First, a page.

Arts Council England presentation for Funder Tuesdays
We were delighted to be joined by Arts Council England for our online Funder Tuesdays session with Funding For All on 4 May.
Thank you to Lorna Palmer, Relationship Manager for Combined Arts, and Kevin Grist, Relationship Manager for Children, Young People & Learning, from Arts Council England in the South East.
The main funding programme, National Lottery Project Grants, is an open access programme for arts, museums and libraries projects. The fund supports thousands of individual artists, community and cultural organisations.
Click HERE to download a nine-slide summary of Arts Council England’s presentation.
Click HERE for the ‘How to Apply for £15,000 and under’ PDF which gives the full guidance in a friendly format.
For general advice for organisations in the South East email: SEProjectGrants@artscouncil.org.uk
Further Arts Council England References:
First time applicants and access support – with videos and case studies
Project Grants pages of our website
Let’s Create – Our new 10 year strategy
Developing Your Creative Practice (DYCP) – for individuals
Please see the comprehensive session notes with lots of top tips from Funding For All by clicking this orange link.
SKC notes from the session and Q&A:
Project Grants are £1,000 – £100,000 and there are no deadlines
Project grants are divided into:
- £15,000 or less
- more than £15,000
The timeline for a decision is usually 6 weeks for £15,000 or less or 10 weeks for more than £15,000. This is currently 10 weeks and 16 weeks respectively, so bear this in mind with your project start date.
Grant applications are more successful if you have a track record with the funder, so if you are a first-time applicant, it’s best to apply for £15,000 or less. If you want to apply for more than £15,000 first time round, then arrange a conversation with a relationship manager to talk through your proposal.
Arts Council England look for quality artistic outcomes – this could mean you have a quality creative process in place for your participants rather than any ‘quality’ artistic performances resulting from your project. So, if you are proposing therapeutic creative work with hard-to-reach young people, then you could show you have quality trainers supporting your project with a track record reaching and engaging this group of people with quality outcomes. These might be youth workers, care workers as well as artists. You need to show your beneficiaries will have a quality experience.
If you don’t have a track record of artistic outcomes, then work with people who do.
Accessibility is extremely important i.e. Arts Council will provide a support worker to help you through the application process. They can provide information in braille, BSL, large print etc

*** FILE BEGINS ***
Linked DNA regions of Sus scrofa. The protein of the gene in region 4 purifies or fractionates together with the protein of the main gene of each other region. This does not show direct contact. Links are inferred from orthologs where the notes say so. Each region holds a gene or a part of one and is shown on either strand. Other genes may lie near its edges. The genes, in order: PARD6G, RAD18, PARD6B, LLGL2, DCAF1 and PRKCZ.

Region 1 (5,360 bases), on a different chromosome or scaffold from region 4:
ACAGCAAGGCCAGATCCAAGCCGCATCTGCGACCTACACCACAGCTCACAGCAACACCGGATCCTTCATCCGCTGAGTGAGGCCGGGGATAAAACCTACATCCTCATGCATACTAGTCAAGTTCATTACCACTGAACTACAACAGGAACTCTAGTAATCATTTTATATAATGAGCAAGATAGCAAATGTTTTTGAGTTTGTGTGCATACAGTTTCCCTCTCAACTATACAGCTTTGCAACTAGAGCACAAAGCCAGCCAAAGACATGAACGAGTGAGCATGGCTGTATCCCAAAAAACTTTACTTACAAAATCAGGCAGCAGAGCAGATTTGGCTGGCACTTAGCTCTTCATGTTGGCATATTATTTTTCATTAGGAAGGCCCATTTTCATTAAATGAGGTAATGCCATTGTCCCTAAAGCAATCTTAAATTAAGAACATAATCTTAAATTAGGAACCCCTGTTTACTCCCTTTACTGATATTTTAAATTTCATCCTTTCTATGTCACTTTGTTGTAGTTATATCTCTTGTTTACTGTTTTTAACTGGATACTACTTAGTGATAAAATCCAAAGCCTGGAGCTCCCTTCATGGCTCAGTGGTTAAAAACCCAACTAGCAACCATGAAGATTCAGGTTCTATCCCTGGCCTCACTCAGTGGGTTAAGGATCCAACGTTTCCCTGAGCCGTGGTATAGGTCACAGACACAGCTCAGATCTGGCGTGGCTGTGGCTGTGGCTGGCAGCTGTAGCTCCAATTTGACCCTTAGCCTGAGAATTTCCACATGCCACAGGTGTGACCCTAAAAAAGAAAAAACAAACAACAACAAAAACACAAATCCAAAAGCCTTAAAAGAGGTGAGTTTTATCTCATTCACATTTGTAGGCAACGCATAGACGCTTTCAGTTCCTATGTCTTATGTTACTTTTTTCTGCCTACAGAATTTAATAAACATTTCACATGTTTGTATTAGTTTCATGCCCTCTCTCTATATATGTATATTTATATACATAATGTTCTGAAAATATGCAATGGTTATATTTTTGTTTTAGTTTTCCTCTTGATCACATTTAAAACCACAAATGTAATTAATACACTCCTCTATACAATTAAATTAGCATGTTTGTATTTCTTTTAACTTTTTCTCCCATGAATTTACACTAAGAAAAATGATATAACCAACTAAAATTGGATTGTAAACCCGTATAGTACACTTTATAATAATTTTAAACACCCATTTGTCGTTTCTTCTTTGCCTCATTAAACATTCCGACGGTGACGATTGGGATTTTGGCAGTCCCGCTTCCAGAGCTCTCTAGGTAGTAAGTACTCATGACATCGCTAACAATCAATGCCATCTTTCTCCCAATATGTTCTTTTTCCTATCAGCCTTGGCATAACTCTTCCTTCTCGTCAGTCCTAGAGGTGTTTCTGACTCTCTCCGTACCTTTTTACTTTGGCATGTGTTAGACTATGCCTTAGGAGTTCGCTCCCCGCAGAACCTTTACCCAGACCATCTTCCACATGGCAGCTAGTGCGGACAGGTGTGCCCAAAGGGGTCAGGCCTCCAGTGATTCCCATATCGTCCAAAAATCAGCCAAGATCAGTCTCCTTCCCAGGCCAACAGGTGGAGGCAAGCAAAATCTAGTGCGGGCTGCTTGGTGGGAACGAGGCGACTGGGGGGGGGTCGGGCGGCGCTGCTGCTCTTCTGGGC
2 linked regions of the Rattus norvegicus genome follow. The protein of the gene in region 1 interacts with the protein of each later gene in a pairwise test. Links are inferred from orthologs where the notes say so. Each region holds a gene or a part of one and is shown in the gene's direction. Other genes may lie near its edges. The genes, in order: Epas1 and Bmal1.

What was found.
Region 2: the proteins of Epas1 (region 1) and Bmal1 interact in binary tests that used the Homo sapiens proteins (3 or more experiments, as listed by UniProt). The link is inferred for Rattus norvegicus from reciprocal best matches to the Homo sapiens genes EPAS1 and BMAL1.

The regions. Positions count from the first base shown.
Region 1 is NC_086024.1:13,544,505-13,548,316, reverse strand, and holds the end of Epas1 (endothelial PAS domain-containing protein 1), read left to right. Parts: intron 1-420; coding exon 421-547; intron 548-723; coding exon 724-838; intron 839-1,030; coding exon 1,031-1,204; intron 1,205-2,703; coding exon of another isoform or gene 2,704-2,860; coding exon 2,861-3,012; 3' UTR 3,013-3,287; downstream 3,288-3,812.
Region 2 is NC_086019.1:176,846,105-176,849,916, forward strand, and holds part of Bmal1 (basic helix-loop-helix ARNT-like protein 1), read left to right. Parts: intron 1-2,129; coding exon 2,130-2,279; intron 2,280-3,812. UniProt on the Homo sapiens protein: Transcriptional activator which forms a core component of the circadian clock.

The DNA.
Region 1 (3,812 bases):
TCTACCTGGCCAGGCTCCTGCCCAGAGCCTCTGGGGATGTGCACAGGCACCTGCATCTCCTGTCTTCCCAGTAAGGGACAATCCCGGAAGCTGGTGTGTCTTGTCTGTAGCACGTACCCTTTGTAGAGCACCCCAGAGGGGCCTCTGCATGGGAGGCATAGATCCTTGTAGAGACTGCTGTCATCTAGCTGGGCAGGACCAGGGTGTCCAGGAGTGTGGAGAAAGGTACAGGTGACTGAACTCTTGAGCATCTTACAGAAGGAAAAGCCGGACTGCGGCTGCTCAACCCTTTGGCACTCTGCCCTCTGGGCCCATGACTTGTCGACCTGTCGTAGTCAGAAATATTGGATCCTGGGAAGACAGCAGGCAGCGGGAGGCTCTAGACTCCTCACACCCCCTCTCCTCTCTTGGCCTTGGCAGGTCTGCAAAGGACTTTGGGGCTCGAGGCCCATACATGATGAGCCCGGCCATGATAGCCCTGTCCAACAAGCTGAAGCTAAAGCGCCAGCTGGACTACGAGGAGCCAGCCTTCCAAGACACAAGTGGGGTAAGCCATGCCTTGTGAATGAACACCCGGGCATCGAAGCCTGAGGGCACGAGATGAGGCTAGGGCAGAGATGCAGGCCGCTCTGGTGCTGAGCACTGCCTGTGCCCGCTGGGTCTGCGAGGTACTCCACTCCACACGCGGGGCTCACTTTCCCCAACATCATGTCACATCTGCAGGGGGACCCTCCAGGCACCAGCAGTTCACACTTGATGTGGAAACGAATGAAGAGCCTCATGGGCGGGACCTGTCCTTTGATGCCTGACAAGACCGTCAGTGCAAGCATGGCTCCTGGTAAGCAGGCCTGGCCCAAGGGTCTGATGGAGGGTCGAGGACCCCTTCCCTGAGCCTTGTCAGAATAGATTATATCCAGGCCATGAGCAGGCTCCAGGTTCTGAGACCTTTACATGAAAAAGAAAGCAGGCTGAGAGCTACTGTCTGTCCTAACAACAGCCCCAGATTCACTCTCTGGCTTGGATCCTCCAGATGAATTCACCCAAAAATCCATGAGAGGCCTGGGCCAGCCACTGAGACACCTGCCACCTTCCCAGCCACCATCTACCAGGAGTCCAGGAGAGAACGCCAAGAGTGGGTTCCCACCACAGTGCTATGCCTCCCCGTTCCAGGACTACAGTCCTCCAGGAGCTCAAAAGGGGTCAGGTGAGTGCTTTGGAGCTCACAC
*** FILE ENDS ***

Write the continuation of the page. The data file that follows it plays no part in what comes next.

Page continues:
Equality is extremely important to Arts Council England, and they expect your project to address some of their below objectives:
- Improving access for workers, audiences and participants with disabilities
- Improving meaningful participation for workers, audiences and participants who are Black and Minority Ethnic (BAME)
- Improving access to people from lower socio-economic backgrounds
- Addressing specific challenges facing young people and older people as a result of COVID 19
- Challenging racism and promoting anti-racism
On average, 50% of applicants are successful. However, during the pandemic when emergency funding has been the priority, this has reduced.
Failing to get funding first-time round does not mean you shouldn’t apply again – it’s just part of the process.
A project doesn’t have to be new, but it can’t have already started. If you want funding for a reoccurring event i.e. a festival, that is fine.
Core costs are only funded as part of the project.
You need to show you have looked at risk and have contingency plans in place.
Match funding is preferable, but not essential. This could be match funding in kind i.e. a free venue.
Film is not funded unless has an artistic element i.e. it is a film about dance. Film projects are generally funded by The National Lottery through the British Film Institute.
Your project must have public benefit and can’t be ‘for profit.’
Many applications are rejected because they are underdeveloped / incomplete!
These are our notes from the session on 4 May 2021. Please go to the Arts Council England website using the links above for up-to-date and comprehensive information.